The Five Laws of Evolving Machines

Pay attention to machines around you.  Pretend you’re Darwin observing their habits.  It’s pretty obvious they’re evolving, and they have a parasitic relationship with us.  Biological life arose in the medium of water, machines are rising out of an ocean of humanity.  Most people think of evolution only in terms of biology, but it can be applied to cosmology, particle physics, and now mechanical evolution.  Scientists have often wondered if life could be based on something other than carbon, well, we’re seeing beings of silicon evolve right in front of our eyes.

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The First Law:  Machines Are Becoming More Intelligent

Like single cell animals being outwitted by multi-cell organisms, and the animal kingdom being dominated by humans, machine evolution is moving towards smarter machines replacing dumber.  Generally we think of machines as getting more complex or having more features, but if you compare an iPhone to an old rotary phone, it is more complex, does more, but more than that, it’s far smarter.  We call them smartphones and dumb phones, and the dumb phones are going extinct.

The Second Law:  Machines Are Becoming More Functional

Machines that do more are replacing machines that do less.  Modern sewing machines can do what once took several machines.  Modern refrigerators are no longer just boxes of cold.  A smartphone replaces a cell phone, portable GPS, MP3 player, PDA, camera, video camera, organizer, watch, alarm clock and could replace a laptop and ebook for some users.  My desktop ate my CD player, record player, radio and typewriter.  I can’t tell if my computer is going to eat the TV, or if the TV will eventually eat the computer.  Even a simple machine like a knife evolves to serve more functions.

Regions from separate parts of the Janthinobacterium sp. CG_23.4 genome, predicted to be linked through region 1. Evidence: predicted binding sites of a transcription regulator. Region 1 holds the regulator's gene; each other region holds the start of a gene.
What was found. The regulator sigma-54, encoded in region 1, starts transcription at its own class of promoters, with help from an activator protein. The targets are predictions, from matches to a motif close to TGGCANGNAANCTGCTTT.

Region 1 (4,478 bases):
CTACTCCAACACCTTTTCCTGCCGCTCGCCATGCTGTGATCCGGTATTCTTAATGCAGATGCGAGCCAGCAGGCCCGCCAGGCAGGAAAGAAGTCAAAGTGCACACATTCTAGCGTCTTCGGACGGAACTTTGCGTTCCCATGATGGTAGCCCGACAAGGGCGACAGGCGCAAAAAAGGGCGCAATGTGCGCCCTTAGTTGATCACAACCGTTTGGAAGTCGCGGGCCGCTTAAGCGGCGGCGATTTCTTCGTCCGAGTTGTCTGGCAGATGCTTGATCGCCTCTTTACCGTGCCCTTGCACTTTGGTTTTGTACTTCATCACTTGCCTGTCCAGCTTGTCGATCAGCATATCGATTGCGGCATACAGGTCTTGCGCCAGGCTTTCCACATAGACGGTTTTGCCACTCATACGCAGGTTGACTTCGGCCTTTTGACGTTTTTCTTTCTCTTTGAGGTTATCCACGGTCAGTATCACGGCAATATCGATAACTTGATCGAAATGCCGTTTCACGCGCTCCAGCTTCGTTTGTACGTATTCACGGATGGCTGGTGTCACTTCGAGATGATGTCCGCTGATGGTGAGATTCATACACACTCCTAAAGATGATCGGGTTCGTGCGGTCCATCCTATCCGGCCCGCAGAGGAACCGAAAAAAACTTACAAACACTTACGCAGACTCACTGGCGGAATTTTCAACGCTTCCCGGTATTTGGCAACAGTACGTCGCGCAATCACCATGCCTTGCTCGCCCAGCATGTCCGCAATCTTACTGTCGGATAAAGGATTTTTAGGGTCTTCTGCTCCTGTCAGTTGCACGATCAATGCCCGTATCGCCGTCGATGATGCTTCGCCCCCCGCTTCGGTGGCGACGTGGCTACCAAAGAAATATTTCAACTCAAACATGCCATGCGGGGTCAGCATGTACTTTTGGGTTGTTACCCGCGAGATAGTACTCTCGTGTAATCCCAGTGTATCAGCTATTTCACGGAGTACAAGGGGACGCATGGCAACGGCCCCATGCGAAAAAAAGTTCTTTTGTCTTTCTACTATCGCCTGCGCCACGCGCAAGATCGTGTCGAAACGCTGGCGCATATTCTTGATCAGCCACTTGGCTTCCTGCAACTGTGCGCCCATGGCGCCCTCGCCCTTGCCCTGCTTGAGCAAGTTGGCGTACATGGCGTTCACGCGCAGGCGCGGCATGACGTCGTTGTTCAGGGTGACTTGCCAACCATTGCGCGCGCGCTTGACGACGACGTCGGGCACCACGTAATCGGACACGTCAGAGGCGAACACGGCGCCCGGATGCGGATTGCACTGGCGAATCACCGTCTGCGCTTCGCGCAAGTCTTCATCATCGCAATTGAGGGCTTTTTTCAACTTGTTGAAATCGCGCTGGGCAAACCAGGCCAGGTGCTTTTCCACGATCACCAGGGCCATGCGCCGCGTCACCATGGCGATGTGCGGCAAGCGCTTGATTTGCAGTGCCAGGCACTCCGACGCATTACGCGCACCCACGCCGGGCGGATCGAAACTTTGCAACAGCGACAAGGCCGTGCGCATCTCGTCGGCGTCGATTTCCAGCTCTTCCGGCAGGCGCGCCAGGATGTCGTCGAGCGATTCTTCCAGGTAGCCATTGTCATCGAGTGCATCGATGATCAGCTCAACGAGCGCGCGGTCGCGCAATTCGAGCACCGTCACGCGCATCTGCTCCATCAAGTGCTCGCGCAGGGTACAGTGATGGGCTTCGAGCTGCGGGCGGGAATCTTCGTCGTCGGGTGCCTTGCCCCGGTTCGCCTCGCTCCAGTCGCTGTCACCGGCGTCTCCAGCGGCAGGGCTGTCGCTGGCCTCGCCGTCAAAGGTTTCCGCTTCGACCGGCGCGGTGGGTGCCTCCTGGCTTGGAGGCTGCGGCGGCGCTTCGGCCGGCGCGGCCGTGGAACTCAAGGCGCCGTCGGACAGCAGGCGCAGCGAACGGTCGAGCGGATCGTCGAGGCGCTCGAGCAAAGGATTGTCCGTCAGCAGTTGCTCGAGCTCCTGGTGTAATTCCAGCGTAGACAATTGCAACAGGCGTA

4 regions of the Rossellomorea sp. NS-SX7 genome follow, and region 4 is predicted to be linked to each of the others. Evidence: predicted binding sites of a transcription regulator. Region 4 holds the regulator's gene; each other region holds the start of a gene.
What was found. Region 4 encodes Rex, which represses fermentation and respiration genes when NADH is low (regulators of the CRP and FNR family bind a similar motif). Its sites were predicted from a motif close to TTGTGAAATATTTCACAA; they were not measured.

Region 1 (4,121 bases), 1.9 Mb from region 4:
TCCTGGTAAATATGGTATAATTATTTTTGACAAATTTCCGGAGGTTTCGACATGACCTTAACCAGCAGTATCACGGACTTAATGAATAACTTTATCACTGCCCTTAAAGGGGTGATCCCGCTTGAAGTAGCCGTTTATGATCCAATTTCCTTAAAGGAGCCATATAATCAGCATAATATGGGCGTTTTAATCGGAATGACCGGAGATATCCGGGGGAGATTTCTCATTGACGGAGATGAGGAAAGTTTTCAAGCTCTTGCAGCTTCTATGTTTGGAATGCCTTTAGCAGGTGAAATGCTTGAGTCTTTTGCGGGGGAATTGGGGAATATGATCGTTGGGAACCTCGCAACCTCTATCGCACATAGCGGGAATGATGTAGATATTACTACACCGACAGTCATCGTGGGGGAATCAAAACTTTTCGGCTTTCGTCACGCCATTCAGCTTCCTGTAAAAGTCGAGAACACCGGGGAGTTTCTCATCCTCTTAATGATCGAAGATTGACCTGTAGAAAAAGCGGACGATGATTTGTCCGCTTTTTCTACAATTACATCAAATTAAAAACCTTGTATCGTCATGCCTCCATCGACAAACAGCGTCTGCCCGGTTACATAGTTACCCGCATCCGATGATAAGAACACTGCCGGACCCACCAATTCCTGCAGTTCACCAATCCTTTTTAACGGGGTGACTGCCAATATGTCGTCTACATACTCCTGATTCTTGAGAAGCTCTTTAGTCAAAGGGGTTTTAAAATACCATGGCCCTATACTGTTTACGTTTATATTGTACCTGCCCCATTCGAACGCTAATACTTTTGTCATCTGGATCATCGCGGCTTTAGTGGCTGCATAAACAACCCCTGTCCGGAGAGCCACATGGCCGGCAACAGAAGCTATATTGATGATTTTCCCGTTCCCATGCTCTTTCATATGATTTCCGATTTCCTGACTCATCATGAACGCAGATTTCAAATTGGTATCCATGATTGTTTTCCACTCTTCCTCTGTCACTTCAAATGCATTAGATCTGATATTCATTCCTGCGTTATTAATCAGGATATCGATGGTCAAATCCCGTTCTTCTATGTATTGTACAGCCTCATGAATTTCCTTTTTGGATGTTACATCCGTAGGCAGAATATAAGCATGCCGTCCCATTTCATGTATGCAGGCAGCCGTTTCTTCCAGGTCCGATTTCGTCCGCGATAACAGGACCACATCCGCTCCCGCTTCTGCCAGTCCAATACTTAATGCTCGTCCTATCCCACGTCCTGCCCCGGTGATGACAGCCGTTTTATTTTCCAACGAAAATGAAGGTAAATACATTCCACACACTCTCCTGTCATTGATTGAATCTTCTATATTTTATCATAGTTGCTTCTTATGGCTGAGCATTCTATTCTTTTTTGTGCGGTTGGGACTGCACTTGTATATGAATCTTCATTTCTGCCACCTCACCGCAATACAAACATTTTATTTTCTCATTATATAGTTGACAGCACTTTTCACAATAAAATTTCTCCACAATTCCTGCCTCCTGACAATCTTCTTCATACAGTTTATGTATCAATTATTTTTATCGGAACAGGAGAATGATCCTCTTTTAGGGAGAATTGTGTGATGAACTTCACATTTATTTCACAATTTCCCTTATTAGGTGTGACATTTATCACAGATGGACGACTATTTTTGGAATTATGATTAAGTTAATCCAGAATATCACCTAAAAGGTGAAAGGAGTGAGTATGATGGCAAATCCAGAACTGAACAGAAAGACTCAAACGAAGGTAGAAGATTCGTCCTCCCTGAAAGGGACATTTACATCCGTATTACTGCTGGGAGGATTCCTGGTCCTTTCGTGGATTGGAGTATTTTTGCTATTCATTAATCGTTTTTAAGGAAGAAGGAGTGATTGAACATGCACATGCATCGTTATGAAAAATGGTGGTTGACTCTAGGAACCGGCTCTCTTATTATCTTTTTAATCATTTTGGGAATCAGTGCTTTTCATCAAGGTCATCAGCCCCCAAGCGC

The Third Law: Machines Are Evolving Towards Simplicity

Machines want to have fewer parts, especially ones that don’t move.  Charles Babbage tried to build a machine that was too mechanically complex to survive.   19th century machines were overwhelmingly complex, they had to evolve into simpler machine we saw in the 20th century.  But even those machines are too complex.  Soon solid state drives will replace hard discs, and people will abandon all forms of optical drives.  Floppy drives disappeared long ago.  But even more mechanical machines like washers, dryers, cars, HVACs, etc. are moving towards fewer moving parts.  Clocks used to be marvels of complexity, and now they are solid state circuits.  Electric cars have far fewer parts than gasoline powered automobiles.

The Fourth Law:  Machines Are Evolving Towards Efficiency

A Kindle ebook can last weeks on one charge.  A Toyota Prius uses less gas than a Edsel.  A modern air conditioner uses a fraction of electricity than a unit back in the 1950s used.  Modern jetliners can fly further and faster on less fuel than their ancestors.

The Fifth Law:  Machine Evolution is Driven by Humans

Human evolution was driven by survival of the fittest adapting to changing environments.  Machines evolve though the competitive needs of people.  One day they will evolve from their own competitive nature, but until then humans are the driving force of machine evolution.  Ultimately we’ll cross breed and form cyborgs.

JWH – 4/17/12

5 Responses